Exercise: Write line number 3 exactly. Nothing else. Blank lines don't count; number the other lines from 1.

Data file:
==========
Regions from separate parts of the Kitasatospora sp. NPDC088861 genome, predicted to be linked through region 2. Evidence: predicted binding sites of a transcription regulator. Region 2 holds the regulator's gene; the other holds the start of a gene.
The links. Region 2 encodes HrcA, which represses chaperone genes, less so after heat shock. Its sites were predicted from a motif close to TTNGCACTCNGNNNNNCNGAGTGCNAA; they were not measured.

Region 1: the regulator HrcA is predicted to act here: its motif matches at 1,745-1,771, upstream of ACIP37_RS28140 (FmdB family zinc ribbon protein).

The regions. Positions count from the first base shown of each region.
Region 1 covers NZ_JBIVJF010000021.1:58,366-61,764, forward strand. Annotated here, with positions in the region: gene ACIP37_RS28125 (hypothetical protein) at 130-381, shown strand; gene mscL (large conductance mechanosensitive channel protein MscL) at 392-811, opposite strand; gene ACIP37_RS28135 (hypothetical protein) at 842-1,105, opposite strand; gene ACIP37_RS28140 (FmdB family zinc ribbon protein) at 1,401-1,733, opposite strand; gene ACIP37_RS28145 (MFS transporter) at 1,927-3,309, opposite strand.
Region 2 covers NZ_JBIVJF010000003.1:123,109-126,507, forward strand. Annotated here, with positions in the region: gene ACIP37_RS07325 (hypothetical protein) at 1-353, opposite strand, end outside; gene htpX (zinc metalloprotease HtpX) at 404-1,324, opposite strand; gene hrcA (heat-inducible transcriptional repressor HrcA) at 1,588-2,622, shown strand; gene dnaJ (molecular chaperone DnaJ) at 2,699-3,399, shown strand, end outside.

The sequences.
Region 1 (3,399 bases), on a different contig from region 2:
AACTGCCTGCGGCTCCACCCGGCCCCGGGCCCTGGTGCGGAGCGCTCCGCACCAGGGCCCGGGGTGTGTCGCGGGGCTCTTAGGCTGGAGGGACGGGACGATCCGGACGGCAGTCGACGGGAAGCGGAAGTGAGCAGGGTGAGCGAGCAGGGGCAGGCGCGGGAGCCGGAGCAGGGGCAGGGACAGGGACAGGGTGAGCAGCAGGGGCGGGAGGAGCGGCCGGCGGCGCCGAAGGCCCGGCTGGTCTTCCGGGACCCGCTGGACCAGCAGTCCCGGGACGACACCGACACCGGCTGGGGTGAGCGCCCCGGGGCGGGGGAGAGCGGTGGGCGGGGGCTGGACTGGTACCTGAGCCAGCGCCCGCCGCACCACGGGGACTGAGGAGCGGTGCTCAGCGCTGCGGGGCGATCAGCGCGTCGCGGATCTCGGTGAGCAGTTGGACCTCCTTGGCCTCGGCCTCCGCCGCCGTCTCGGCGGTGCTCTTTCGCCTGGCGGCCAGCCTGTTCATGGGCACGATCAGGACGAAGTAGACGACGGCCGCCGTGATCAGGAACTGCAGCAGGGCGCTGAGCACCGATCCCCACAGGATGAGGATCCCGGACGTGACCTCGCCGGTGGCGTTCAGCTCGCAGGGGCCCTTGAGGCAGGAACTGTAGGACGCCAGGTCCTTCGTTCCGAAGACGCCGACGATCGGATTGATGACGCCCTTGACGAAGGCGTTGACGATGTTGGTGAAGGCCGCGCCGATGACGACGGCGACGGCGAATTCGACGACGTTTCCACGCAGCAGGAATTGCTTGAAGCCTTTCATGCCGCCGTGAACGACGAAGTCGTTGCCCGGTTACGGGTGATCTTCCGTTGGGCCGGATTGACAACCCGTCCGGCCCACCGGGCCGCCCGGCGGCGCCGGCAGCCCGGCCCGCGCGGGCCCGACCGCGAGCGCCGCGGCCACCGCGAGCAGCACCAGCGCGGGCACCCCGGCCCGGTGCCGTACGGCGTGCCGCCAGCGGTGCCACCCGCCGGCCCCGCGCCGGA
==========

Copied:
Region 1: the regulator HrcA is predicted to act here: its motif matches at 1,745-1,771, upstream of ACIP37_RS28140 (FmdB family zinc ribbon protein).